A recent article by ‘Quartz’ online has stated that ‘Archaeologists have found the tomb of China’s Shakespeare.’

Archaeologists in the south eastern region of China have released a statement that they have been able to identify the tomb of a man called Tang Xianzu. He was a renowned late 16th Century playwright who is often dubbed the country’s Shakespeare. Student’s wanting to apply for HSPS and Archaeology and Anthropology can explore concepts such as cultural imperialism and the arguments surrounding imposing western figures on other cultures. Does comparing Tang Xianzu to Shakespeare detract from his own relevance within Chinese culture?

Students wanting to apply for Archaeology or Oriental Studies may then want to look into the discovery of his remains as a prompt to explore the context behind many of his plays. Tang Xianzu was known for his defiance of nobles in the Ming Dynasty. His plays explored controversial themes like the triumph of humanity over hierarchy and authority.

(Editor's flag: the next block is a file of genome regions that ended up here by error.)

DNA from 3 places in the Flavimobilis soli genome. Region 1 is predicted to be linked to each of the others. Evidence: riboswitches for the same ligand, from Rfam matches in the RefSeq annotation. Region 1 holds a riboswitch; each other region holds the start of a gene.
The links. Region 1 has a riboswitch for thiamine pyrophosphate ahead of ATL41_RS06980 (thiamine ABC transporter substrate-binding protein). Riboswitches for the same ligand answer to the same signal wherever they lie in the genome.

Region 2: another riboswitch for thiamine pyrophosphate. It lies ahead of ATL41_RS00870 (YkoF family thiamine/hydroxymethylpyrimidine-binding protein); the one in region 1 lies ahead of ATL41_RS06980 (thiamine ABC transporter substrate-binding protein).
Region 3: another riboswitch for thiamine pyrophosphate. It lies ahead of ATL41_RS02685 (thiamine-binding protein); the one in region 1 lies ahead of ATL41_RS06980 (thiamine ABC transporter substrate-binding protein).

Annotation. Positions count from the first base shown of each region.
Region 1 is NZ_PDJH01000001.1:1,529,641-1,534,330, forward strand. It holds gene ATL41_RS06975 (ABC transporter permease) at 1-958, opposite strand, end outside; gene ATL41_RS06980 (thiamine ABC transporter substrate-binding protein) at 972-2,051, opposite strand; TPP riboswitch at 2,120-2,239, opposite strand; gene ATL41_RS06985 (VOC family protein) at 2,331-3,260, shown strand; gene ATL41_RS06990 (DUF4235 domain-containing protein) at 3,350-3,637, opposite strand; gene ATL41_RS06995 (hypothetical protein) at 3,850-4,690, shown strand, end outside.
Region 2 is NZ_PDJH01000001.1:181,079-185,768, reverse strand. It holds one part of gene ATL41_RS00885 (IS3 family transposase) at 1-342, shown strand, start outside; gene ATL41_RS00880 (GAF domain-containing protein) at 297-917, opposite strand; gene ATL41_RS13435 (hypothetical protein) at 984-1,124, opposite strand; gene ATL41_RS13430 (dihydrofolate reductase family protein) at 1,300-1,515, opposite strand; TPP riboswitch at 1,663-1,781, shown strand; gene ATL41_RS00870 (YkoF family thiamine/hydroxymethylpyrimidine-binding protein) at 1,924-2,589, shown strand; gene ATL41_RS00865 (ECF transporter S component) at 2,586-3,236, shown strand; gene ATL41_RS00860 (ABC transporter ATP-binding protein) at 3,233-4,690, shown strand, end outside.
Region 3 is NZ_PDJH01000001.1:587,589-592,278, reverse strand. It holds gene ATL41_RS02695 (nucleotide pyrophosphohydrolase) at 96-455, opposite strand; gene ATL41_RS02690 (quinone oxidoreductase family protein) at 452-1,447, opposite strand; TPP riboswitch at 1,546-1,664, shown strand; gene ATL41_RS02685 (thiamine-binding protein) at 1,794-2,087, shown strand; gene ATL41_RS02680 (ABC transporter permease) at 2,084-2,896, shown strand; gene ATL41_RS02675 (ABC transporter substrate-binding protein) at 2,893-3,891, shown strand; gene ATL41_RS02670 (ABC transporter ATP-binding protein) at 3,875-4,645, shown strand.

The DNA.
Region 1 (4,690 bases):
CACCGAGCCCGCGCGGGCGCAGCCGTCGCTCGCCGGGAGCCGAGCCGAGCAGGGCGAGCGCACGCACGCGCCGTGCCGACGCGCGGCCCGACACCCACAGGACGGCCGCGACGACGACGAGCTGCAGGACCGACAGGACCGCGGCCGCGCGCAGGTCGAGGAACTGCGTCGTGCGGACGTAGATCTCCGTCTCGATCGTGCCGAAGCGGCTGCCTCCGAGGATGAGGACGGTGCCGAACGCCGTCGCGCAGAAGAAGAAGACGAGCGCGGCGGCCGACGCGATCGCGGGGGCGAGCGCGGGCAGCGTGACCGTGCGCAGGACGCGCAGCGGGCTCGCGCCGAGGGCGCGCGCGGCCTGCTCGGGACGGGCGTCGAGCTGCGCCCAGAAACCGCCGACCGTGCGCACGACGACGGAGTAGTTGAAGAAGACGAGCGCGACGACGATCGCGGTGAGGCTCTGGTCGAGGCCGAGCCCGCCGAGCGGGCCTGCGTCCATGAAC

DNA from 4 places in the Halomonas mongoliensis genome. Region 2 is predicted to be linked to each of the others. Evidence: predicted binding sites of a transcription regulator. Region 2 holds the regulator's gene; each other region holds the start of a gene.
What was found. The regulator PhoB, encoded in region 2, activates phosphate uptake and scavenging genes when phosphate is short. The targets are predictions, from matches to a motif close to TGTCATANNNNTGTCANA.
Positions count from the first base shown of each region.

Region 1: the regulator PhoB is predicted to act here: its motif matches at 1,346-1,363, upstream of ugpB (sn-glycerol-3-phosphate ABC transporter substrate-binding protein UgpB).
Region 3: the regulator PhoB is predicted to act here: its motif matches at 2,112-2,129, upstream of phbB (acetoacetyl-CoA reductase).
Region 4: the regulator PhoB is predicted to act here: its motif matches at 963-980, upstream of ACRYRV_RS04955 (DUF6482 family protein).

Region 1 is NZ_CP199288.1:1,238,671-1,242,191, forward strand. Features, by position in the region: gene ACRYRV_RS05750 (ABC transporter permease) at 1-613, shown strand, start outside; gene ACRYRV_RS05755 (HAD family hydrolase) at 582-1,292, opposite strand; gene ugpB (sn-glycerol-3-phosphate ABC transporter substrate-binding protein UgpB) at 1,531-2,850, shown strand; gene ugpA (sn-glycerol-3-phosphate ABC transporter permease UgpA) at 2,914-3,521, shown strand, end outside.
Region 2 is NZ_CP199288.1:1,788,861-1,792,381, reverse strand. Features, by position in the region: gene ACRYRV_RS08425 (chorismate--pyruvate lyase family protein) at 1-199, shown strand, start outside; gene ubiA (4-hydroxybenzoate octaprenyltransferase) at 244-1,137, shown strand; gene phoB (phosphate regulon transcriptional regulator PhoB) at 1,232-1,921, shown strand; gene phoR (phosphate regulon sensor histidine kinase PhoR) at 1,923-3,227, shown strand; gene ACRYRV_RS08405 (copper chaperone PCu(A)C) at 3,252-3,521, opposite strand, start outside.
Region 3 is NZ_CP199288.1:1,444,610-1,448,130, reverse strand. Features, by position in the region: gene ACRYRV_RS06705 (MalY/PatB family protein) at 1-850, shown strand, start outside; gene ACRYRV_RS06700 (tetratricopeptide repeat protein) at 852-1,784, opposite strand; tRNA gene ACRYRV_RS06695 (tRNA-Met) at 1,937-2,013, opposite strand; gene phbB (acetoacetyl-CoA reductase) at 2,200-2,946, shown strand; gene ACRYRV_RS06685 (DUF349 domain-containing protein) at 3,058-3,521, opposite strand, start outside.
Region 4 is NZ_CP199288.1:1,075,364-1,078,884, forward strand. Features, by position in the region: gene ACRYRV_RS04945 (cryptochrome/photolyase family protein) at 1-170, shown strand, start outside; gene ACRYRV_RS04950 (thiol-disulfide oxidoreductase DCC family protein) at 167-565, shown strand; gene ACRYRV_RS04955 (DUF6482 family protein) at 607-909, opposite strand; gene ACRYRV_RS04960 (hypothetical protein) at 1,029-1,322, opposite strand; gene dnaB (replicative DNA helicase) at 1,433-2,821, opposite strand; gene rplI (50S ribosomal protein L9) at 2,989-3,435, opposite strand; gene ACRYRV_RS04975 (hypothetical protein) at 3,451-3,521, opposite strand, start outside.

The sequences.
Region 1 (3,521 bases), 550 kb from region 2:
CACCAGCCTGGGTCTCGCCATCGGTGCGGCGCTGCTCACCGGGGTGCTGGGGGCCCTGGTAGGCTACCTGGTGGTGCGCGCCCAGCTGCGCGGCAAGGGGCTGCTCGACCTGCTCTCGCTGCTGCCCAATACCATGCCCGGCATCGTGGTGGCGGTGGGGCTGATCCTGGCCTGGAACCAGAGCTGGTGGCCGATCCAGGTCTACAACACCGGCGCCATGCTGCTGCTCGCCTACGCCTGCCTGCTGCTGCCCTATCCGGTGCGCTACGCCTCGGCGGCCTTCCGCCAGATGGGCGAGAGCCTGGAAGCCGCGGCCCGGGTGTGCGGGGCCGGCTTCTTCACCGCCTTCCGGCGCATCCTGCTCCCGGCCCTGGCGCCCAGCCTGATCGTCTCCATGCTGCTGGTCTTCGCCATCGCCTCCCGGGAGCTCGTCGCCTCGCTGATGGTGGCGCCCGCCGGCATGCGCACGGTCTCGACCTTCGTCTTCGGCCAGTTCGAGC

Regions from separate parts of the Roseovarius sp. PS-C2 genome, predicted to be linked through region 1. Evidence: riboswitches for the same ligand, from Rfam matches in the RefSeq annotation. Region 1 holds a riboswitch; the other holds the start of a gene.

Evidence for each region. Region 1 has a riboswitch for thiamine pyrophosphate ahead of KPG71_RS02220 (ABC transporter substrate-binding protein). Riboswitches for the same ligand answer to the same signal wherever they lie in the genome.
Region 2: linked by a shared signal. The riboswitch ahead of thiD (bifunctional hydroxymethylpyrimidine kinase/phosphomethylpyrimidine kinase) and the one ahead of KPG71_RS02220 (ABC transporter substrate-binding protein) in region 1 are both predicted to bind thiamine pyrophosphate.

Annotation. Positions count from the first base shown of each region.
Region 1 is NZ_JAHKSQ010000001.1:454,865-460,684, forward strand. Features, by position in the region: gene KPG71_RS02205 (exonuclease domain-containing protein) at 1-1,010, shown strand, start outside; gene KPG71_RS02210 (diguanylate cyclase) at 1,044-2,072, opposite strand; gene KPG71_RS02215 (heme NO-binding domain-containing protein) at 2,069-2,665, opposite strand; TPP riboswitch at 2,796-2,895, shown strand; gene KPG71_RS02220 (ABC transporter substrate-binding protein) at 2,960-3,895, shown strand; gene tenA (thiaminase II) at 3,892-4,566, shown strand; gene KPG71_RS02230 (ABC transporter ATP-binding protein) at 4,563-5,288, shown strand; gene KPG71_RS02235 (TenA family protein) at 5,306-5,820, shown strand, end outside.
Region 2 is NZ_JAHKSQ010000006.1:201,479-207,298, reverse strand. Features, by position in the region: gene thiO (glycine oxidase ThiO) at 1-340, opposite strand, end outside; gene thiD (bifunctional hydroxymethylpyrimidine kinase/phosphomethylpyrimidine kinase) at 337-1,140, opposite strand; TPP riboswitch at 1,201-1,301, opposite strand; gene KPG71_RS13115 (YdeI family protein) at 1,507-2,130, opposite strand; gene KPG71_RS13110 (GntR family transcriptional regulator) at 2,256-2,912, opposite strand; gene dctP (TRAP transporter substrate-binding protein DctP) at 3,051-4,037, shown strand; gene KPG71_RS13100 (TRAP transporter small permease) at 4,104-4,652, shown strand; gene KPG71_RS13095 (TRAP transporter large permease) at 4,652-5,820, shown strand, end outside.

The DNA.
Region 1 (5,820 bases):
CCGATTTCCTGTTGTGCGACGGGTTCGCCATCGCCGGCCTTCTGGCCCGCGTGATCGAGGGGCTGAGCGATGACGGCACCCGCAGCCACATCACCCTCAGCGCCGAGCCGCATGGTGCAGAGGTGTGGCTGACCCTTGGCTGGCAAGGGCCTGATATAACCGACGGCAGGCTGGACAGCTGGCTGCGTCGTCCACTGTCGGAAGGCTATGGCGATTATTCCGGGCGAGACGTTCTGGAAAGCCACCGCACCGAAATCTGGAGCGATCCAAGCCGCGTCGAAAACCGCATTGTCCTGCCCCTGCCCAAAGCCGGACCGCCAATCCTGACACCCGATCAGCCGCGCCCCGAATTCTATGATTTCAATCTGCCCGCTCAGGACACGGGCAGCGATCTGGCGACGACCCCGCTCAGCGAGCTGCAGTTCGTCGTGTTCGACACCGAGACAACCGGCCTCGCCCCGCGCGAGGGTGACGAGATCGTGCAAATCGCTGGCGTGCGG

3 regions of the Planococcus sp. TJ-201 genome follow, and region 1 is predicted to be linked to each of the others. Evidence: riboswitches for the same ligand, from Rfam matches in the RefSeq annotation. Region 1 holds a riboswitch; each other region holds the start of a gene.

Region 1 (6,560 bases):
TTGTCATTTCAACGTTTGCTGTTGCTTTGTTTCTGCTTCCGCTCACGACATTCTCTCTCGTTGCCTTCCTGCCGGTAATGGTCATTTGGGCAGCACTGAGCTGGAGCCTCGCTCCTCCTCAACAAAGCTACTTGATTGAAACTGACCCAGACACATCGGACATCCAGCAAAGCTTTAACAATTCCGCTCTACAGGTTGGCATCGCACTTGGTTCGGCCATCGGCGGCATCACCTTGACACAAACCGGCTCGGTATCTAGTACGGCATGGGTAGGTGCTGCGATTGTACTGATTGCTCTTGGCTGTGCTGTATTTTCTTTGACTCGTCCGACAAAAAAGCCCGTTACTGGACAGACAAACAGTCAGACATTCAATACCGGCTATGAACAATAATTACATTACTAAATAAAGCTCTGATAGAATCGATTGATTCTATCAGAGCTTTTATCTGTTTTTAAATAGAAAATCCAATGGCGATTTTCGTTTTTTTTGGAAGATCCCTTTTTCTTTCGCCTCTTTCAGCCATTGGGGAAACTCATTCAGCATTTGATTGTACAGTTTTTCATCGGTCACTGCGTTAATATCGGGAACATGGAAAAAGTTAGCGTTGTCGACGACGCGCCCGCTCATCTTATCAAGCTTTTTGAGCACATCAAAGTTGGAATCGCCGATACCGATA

The remains of Tang’s tomb are filled with stories, and other parts of China’s history even after Tang’s death. The tomb suffered devastating destruction in the Cultural Revolution, a decade long political movement that began in 1966. This period plunged the country into a chaotic turmoil which saw various historic sited ransacked and destroyed. Students that are applying for History may use the discovery of Tang’s tomb as a reminder that the discovery of such objects are useful to build a more intricate and concrete picture of the past and highlight the linear path of history.

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